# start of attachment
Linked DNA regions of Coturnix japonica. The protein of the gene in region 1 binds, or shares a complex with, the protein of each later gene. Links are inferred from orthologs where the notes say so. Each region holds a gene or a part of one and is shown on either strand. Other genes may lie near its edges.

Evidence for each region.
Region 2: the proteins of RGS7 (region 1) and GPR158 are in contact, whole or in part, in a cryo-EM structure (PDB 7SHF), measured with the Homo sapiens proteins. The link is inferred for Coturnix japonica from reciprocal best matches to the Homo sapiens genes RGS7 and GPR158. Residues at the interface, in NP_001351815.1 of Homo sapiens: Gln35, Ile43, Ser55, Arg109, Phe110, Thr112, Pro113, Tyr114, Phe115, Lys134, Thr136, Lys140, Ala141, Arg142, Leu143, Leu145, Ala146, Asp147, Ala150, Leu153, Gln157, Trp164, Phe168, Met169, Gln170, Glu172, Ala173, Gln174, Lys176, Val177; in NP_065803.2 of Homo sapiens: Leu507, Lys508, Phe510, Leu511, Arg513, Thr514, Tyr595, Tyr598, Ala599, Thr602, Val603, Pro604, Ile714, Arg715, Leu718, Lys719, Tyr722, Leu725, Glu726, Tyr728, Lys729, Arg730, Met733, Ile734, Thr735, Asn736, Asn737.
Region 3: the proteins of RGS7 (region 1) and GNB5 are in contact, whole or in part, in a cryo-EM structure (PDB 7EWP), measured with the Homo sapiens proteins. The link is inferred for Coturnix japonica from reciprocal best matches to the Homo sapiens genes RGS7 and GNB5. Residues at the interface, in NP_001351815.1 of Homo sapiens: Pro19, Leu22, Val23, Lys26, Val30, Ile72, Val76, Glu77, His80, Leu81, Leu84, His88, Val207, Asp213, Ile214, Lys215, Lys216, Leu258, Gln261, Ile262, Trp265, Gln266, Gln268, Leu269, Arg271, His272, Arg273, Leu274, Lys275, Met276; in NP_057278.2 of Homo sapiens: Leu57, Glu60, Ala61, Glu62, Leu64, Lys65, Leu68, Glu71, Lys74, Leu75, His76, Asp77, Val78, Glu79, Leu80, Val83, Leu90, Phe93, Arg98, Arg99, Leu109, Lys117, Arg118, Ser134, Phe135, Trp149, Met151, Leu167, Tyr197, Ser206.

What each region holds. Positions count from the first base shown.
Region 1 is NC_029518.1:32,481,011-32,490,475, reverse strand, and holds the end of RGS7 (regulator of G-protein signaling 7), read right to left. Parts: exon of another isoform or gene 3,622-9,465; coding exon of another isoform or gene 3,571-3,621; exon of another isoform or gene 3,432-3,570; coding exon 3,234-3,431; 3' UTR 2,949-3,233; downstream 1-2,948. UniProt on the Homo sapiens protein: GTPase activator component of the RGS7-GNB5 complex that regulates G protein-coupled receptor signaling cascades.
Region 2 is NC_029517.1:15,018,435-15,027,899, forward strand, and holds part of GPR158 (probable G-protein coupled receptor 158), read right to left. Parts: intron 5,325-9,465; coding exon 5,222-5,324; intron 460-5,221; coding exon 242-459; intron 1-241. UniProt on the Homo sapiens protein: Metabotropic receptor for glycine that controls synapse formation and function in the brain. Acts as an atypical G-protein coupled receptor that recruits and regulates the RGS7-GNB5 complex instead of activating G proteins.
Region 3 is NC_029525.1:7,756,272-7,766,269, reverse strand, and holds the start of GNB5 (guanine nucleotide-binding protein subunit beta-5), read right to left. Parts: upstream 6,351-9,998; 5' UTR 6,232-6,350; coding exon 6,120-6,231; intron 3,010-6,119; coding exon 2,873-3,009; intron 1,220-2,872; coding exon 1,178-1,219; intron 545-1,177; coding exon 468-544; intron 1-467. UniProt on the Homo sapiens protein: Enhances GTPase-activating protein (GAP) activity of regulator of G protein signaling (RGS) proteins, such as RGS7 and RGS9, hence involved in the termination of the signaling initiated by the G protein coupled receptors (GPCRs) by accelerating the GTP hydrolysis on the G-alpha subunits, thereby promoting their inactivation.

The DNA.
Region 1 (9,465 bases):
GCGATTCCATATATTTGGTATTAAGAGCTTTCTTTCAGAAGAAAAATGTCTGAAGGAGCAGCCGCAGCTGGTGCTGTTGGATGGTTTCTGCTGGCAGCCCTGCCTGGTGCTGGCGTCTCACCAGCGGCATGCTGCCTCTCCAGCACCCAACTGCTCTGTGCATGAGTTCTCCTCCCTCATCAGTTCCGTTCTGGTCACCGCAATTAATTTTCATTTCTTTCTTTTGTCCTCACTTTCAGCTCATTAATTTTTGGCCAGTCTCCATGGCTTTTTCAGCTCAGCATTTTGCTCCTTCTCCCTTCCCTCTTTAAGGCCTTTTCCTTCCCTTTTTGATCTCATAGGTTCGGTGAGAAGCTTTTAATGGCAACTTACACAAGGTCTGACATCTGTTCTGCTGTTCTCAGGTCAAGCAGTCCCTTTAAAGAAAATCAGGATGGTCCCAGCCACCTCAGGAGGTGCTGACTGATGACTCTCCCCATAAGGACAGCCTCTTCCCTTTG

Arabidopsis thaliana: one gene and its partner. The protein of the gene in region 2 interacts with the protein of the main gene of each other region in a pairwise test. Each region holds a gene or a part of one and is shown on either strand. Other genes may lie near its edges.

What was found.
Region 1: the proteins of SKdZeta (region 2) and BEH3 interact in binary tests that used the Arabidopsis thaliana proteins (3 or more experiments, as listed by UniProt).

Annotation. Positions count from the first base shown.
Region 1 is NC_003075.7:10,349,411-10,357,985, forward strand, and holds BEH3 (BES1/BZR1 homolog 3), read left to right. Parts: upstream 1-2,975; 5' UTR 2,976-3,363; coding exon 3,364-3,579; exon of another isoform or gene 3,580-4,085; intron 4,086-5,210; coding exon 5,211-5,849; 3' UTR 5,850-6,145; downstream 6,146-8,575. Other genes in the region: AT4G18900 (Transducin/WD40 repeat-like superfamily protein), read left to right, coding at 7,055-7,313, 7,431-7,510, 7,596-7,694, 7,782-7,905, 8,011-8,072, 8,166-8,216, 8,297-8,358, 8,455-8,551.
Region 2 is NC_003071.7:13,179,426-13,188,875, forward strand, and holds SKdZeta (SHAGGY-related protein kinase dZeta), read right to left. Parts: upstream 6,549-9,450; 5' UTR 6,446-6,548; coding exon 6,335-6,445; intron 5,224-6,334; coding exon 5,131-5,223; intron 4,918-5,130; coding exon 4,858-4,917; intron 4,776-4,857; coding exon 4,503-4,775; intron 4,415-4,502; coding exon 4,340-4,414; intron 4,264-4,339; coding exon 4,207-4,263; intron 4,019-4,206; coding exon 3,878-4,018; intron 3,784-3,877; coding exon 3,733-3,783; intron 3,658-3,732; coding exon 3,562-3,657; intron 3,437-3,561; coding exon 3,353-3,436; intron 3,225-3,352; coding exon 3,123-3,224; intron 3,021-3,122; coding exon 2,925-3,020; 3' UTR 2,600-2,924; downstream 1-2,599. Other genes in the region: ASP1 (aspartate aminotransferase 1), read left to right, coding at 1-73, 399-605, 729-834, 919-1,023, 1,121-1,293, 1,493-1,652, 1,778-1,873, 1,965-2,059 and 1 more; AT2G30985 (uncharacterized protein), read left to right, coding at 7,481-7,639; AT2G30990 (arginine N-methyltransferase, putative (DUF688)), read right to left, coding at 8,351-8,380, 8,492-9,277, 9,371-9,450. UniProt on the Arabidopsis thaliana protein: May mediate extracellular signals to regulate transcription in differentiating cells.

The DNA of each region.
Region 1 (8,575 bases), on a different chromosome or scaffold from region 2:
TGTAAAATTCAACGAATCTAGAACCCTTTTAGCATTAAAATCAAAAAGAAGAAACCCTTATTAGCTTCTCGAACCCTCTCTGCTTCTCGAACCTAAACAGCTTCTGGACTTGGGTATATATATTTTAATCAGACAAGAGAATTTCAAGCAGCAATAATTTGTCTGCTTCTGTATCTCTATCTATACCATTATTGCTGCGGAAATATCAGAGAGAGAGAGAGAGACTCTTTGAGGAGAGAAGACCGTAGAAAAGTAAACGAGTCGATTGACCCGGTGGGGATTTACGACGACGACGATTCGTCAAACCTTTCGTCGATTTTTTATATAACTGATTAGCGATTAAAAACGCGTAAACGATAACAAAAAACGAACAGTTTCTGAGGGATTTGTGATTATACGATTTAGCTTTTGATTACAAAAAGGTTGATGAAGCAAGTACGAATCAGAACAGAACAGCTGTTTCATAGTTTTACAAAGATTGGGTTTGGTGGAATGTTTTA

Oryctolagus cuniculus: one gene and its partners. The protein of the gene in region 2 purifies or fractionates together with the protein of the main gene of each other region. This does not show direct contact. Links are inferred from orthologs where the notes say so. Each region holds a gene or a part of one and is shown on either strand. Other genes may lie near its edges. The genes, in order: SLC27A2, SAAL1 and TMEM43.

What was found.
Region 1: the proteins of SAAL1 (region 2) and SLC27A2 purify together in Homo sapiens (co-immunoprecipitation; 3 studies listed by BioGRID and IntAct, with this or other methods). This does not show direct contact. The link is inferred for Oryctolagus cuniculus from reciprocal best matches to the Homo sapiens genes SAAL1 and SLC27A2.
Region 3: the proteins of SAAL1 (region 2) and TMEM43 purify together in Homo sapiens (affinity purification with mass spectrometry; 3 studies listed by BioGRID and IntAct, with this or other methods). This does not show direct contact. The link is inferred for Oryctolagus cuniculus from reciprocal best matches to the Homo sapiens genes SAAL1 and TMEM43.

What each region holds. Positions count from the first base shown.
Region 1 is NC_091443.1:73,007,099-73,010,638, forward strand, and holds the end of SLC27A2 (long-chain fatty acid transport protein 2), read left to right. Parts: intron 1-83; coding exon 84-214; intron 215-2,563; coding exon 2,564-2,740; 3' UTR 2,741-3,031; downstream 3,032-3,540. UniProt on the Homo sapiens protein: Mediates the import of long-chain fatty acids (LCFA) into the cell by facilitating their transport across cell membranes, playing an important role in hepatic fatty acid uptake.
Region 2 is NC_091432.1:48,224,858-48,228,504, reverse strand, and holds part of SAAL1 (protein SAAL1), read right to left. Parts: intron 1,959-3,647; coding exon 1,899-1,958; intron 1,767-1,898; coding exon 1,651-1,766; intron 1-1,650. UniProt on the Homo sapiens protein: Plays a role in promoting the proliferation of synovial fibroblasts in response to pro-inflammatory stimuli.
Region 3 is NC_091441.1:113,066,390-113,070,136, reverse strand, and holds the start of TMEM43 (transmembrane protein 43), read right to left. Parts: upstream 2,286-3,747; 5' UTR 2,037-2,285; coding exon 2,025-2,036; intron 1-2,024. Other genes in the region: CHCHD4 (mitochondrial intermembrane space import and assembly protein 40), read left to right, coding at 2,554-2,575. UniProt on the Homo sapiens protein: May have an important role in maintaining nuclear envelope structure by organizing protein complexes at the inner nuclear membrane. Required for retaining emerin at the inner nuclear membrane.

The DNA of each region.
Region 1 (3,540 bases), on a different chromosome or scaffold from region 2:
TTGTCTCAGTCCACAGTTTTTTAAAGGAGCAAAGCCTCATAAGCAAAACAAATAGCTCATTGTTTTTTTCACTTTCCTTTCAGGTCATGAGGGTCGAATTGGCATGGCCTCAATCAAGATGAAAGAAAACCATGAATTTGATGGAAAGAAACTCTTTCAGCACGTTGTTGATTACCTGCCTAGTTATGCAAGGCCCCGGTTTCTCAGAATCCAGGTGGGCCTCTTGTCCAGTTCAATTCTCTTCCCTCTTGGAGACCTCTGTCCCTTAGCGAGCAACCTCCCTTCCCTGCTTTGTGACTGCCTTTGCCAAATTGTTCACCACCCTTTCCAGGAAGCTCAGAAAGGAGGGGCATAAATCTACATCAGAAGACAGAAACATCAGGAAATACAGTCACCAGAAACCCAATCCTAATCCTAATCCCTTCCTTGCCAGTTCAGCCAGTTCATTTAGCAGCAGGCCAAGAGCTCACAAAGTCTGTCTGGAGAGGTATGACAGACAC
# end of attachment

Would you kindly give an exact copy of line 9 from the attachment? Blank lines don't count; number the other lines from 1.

The DNA.